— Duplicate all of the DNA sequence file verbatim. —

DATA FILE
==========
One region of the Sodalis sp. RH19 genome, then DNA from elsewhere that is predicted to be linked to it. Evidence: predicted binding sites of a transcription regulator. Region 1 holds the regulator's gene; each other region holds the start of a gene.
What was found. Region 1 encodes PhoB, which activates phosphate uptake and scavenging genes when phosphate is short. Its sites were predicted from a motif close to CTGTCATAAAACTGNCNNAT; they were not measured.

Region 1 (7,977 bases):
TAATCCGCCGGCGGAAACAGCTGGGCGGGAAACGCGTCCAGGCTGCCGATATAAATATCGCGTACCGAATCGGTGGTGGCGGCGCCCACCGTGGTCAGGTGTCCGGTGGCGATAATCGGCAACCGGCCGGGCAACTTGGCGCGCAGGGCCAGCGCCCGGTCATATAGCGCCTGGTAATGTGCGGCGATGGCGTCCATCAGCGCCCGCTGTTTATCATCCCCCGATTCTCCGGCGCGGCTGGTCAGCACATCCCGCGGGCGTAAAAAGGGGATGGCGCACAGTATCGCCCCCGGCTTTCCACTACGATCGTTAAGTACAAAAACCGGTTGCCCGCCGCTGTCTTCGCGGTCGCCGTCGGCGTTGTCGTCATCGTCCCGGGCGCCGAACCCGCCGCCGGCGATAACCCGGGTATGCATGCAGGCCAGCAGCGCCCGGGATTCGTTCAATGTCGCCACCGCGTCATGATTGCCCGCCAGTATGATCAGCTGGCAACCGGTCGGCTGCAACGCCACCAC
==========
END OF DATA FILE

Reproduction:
One region of the Sodalis sp. RH19 genome, then DNA from elsewhere that is predicted to be linked to it. Evidence: predicted binding sites of a transcription regulator. Region 1 holds the regulator's gene; each other region holds the start of a gene.
What was found. Region 1 encodes PhoB, which activates phosphate uptake and scavenging genes when phosphate is short. Its sites were predicted from a motif close to CTGTCATAAAACTGNCNNAT; they were not measured.

Region 1 (7,977 bases):
TAATCCGCCGGCGGAAACAGCTGGGCGGGAAACGCGTCCAGGCTGCCGATATAAATATCGCGTACCGAATCGGTGGTGGCGGCGCCCACCGTGGTCAGGTGTCCGGTGGCGATAATCGGCAACCGGCCGGGCAACTTGGCGCGCAGGGCCAGCGCCCGGTCATATAGCGCCTGGTAATGTGCGGCGATGGCGTCCATCAGCGCCCGCTGTTTATCATCCCCCGATTCTCCGGCGCGGCTGGTCAGCACATCCCGCGGGCGTAAAAAGGGGATGGCGCACAGTATCGCCCCCGGCTTTCCACTACGATCGTTAAGTACAAAAACCGGTTGCCCGCCGCTGTCTTCGCGGTCGCCGTCGGCGTTGTCGTCATCGTCCCGGGCGCCGAACCCGCCGCCGGCGATAACCCGGGTATGCATGCAGGCCAGCAGCGCCCGGGATTCGTTCAATGTCGCCACCGCGTCATGATTGCCCGCCAGTATGATCAGCTGGCAACCGGTCGGCTGCAACGCCACCAC